Canada is negotiating a trade agreement which could have serious negative consequences for food production and procurement in the country - and you've probably never heard of it. Or if you have, you don't know much about it. Because it's being negotiated behind close doors, in secret.
Its full name is the Comprehensive Economic Trade Agreement between Canada and the E.U. - but everybody calls it by its initials: CETA. The indications are that CETA will, unlike other trade agreements around the world, include rules about agriculture and food purchasing. If the indications are true it means that Europe with its advanced food production and marketing capabilities will be able to tell Canadian municipalities such as Peterborough that they cannot favour local producers and suppliers. Preferential treatment is how many cities in Canada build local development and employment. If the CETA deal goes through it doesn't matter if the farmer down the road produces beautiful apples. If they are a few cents more expensive than European apples then too bad: the city has to buy from the European producer. That's the deal.
Since the agreement is being negotiated by the federal government in secret, details about CETA are hard to come by. Yet what is known about the proposed agreement has many organizations concerned about the future of food production oand supply in the country. For example, in March of last year, Toronto City Council voted to ask the federal government to give the city a permanent exemption from the Canada-European trade agreement. It was prompted to do so by the Toronto Food Policy Council which reports to the Toronto Board of Health. A report prepared by the Food Council described its main concern this way: "One of the City's main public policy levers is procurement. CETA explicitly restricts the powers of municipal government to support local businesses and direct spending to create employment, environmental benefits, and other social or economic priorities."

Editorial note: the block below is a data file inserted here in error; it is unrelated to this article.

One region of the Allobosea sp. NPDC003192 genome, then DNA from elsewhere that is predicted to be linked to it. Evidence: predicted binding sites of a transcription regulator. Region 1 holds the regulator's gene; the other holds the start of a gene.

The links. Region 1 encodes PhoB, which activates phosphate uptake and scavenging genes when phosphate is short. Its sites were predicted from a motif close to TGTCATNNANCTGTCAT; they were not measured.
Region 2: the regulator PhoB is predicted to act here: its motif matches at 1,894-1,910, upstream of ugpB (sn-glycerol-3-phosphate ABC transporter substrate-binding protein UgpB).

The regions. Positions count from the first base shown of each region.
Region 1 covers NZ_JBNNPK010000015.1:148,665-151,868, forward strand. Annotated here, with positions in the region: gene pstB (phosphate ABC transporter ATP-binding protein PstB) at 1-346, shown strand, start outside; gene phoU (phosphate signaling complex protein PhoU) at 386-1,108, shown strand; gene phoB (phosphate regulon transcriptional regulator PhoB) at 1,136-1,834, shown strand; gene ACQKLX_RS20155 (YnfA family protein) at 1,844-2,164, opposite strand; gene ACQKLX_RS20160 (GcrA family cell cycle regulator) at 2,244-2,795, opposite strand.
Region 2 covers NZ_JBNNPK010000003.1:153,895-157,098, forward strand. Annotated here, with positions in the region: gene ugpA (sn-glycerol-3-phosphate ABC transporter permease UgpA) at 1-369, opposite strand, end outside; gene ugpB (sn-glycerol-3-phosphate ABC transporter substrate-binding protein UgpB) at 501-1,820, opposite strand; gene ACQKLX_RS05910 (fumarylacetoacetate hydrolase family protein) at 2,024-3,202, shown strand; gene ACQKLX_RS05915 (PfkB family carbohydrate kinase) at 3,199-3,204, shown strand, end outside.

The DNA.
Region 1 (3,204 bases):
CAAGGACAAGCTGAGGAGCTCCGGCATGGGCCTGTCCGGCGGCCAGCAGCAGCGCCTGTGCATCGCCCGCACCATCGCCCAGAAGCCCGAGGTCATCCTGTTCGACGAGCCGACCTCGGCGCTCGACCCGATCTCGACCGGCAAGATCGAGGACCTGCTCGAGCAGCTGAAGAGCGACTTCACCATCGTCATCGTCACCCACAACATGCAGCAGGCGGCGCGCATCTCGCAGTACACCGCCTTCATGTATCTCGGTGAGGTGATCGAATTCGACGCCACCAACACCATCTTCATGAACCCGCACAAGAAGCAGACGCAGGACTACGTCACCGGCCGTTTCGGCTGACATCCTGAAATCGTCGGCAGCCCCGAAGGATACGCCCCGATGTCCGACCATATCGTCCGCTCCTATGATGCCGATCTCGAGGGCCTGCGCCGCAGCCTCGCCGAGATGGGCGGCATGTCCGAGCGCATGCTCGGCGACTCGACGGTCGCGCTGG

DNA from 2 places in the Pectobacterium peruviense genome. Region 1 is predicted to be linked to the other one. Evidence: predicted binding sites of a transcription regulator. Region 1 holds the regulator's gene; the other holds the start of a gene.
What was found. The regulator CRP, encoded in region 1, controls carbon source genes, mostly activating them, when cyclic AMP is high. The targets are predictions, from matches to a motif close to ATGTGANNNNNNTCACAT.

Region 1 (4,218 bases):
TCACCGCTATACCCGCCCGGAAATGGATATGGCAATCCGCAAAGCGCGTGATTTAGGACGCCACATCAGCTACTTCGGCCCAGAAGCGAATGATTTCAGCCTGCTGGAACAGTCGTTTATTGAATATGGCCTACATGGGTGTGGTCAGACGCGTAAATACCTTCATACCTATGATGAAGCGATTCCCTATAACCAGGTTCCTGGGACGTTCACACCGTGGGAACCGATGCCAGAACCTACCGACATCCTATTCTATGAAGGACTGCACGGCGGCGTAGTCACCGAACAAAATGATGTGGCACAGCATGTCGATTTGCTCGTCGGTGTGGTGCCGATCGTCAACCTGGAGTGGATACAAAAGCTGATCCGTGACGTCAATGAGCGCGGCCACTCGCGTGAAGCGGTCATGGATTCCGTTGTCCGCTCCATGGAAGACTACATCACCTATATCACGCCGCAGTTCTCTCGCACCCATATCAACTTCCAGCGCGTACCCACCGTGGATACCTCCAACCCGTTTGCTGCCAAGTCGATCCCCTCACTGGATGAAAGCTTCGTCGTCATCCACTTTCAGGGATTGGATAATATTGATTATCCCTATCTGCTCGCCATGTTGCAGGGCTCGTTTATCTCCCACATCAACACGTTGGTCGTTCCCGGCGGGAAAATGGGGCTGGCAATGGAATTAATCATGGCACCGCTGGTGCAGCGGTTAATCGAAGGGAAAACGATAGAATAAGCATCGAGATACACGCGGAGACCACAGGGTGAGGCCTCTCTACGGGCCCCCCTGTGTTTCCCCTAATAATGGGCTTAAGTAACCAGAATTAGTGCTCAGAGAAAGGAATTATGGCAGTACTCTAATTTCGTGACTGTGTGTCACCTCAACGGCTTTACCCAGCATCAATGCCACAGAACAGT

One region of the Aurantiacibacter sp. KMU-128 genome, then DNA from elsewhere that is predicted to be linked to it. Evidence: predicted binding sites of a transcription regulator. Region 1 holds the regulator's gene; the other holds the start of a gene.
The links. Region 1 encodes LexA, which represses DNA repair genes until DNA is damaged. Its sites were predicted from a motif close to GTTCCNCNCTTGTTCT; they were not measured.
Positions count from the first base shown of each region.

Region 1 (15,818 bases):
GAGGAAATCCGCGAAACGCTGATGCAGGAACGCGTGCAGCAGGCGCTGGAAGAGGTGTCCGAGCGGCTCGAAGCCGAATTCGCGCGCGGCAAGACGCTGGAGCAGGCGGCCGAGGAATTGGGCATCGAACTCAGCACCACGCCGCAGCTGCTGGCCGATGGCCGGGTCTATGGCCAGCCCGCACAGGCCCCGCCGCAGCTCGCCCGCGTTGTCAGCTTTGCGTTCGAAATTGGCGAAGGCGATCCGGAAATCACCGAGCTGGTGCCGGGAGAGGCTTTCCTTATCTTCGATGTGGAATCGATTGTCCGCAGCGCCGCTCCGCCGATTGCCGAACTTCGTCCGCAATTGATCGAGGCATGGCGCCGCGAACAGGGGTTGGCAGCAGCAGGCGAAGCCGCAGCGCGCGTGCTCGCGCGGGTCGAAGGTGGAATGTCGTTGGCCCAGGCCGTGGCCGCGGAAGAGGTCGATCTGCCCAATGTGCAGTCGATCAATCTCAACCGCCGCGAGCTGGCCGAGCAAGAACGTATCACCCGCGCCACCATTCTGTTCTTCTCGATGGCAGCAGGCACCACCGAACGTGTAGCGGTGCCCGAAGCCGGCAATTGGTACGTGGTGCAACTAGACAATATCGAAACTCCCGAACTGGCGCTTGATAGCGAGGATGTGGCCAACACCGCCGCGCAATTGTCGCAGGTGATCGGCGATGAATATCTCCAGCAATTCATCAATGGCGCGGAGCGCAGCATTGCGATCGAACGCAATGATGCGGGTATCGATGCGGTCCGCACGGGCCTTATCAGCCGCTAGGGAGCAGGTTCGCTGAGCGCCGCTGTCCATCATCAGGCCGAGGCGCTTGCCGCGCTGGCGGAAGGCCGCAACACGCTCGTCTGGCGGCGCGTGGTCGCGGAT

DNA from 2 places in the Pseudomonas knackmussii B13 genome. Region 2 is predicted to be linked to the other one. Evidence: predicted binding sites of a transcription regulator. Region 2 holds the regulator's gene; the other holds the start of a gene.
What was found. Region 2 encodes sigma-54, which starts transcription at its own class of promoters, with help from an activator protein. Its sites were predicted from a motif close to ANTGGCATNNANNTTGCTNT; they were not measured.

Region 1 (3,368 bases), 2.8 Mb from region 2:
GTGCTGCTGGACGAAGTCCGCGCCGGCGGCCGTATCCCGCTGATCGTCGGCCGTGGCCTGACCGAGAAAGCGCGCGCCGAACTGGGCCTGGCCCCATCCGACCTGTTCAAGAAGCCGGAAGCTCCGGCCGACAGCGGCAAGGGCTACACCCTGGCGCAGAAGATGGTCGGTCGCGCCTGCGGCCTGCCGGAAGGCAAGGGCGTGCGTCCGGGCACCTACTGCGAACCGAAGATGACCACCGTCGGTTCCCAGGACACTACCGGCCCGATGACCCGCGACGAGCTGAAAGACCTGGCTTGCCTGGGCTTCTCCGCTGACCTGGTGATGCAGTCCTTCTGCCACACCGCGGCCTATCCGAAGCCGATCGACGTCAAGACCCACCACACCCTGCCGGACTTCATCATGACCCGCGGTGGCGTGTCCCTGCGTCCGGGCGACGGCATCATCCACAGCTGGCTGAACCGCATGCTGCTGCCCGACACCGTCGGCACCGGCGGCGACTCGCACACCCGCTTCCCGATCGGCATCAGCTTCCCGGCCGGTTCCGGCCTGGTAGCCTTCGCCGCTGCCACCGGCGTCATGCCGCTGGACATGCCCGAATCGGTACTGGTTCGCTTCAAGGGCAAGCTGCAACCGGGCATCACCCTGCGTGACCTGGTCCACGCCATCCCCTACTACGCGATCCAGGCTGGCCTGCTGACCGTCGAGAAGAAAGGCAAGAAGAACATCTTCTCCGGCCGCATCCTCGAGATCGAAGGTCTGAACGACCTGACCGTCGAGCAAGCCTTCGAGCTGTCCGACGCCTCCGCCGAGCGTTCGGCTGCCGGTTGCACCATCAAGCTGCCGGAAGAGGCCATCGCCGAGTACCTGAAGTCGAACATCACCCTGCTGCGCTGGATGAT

The reason agriculture is left out of most multinational trade agreements is that the industry is so tied to entrenched national policies that no global level playing field is possible. The Toronto Food Council reports that, in 2004, farmers in Europe received subsidies of about $6 a bushel. U.S. farmers got $2.50 a bushel, and Canadian farmers received subsidies of only 40 cents a bushel. In other words, the much larger, more subsidized European corporations will have much greater economic power - in Canada - than Canadian producers. If you care about food - who has access to it, how it is produced and how it is distributed - then you should care about CETA.
Because it is being negotiated without any public hearings, CETA will come out of the negotiations as a fait accompli, without any public input and be presented to Parliament with little time to discuss its implications for people who eat food in this county - and that's all of us.